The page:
Blaster Master featured a number of impressive design choices that put it into the “Metroidvania” style of exploratory action platformer. It created the illusion, for example, that the entire game world was open and you could go anywhere and do things in any order. This wasn’t technically true; you couldn’t get to level two without the S.O.P.H.I.A. upgrade from the level one boss, couldn’t get to level three without finishing two, and so forth. But it didn’t feel that way, in part because the entrances to these levels were just as nonlinear as the levels themselves: the entrance to level four was in level one, the entrance to level eight was in level three, and so on. You had to look around and take careful note of places you weren’t able to reach, because sooner or later S.O.P.H.I.A. would get an upgrade that would allow you to reach them. And such temporarily insurmountable barriers almost always led to your next destination.
While this technique can be used to make a short game seem longer, Blaster Master is not a particularly small game – a speed run shows it completed in 36 minutes but the author notes that he’s been playing the game for 20 years. Like Metroid, which so deftly created a sense of open exploration and nonlinearity, Blaster Master encouraged you to… well, to master it. The more you played the more you learned, the more you found. While Metroid was a more ambitious game in many respects, it failed to deliver the singular charm of Blaster Master, charm heavily dependent on the player’s relationship with S.O.P.H.I.A.
This is not a game that lends itself to to modern technology. I shudder at the thought of a Blaster Master reboot in first or third person, the inevitably awkward driving controls ruining the entire experience. A Blaster Master remake could be done… but I don’t know if it could be done very well. What seems simplistic now – open worlds, nonlinearity, upgradeable tools – all these things were new once. And while Blaster Master didn’t innovate most of these things, my idea of fun is how well it integrated them.
Brandon “Dix” Perdue
My idea of fun encompasses lots of underrated games, but today I feel like talking about The Darkness, if only to tip the scales toward something that came out this century. Though received well by critics, The Darkness had a pretty quiet release in 2007; I picked it up months later totally on a whim after seeing it mentioned on a list of the year’s Top Ten Endings (I think) in the 2007 wrap-up issue of Game Informer. Heck, lots of publications gave it awards like that, and rightly so. But I think of it as underrated because I’ve yet to ever actually meet a gamer, even a current-gen console shooter gamer, who has actually played it. (At least until I shove it at them.)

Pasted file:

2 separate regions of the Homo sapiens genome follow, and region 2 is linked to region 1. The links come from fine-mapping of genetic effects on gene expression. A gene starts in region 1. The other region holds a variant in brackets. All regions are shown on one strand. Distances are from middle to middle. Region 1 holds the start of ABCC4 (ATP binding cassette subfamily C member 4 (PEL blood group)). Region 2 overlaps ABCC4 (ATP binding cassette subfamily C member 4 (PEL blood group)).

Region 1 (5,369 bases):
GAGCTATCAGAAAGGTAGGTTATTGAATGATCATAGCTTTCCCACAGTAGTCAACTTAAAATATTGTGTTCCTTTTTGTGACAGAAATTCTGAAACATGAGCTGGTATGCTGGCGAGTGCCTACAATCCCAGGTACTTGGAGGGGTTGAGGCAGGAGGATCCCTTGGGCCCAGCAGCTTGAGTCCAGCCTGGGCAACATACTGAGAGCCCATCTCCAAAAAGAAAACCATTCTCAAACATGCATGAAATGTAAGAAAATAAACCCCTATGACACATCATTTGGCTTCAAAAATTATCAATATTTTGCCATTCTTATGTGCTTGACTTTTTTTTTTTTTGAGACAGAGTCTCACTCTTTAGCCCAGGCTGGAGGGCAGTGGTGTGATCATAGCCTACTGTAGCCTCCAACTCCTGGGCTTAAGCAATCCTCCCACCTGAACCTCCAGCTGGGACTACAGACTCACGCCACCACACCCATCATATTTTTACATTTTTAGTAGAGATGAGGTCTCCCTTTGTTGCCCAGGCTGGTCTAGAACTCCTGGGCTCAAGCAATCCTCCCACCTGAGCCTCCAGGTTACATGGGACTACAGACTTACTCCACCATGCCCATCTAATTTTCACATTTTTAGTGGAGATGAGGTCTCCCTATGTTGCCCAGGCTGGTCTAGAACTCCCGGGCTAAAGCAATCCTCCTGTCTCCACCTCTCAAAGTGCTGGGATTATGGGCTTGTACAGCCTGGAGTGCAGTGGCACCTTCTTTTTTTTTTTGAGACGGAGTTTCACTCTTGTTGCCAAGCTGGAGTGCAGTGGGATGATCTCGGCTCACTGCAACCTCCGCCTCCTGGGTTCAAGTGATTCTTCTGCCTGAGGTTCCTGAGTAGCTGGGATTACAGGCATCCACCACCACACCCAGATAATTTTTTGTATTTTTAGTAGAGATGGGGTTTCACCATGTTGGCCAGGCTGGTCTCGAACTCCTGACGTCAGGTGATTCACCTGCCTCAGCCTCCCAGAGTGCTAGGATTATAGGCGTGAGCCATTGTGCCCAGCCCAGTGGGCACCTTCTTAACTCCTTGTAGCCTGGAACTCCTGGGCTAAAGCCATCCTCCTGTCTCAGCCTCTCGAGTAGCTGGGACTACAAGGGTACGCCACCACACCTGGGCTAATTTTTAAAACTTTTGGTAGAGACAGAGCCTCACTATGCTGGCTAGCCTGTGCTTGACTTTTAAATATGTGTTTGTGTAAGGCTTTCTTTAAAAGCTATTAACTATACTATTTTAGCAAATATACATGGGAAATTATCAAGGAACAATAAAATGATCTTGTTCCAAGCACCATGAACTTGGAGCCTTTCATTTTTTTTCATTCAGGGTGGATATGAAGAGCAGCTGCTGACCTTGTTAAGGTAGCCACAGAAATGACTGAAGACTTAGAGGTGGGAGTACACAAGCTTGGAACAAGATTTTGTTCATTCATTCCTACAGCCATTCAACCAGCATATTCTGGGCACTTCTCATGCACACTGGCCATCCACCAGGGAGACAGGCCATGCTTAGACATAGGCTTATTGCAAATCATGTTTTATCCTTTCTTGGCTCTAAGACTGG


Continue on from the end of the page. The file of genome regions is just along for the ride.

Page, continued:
The Darkness is the story of hitman Jackie Estacado, who’s on his last job for Uncle Paulie before getting out of organized crime so he can settle down and have a normal life with his girlfriend, Jenny. But Paulie ain’t one to let Jackie outta the game, because he’s basically an evil sonuvagun, and before ya know it Jackie’s barely escaping an explosive double-cross. ‘Course, Paulie ain’t one to stop there, neither.
But this mob story isn’t the whole story, as Jackie’s near-death experience awakens in him (summons to him? spawns from him?) the power of an entity called the Darkness, which manifests as a pair of serpentine heads that sprout from Jackie’s shoulders. Now, standing in shadows heals Jackie supernaturally fast; he can summon goblin-like creatures called Darklings, which can be quite comical; he can send out one of the serpent-creatures to hunt down enemies in hiding within a limited range. The only thing he’s gotta do to make his power grow is let the things devour the hearts of his fallen enemies, which actually ends up being tremendously satisfying, truth be told, especially when the two serpents fight over it like two German Shepherds with a rat’s liver, and I don’t mean the fuzzy kind.
And the story could just be a supernaturally-charged quest for vengeance. Easily, it could. But it’s not. It’s so much more than that, really, at its core. Because holy crap do the characters live. Because before the action’s even really started you know how real Jackie and Jenny’s relationship is, you feel that, and it’s brilliant. And that makes the games major climactic bits all the more affecting. Trust me. It’s just…holy crap, even if you know it’s coming.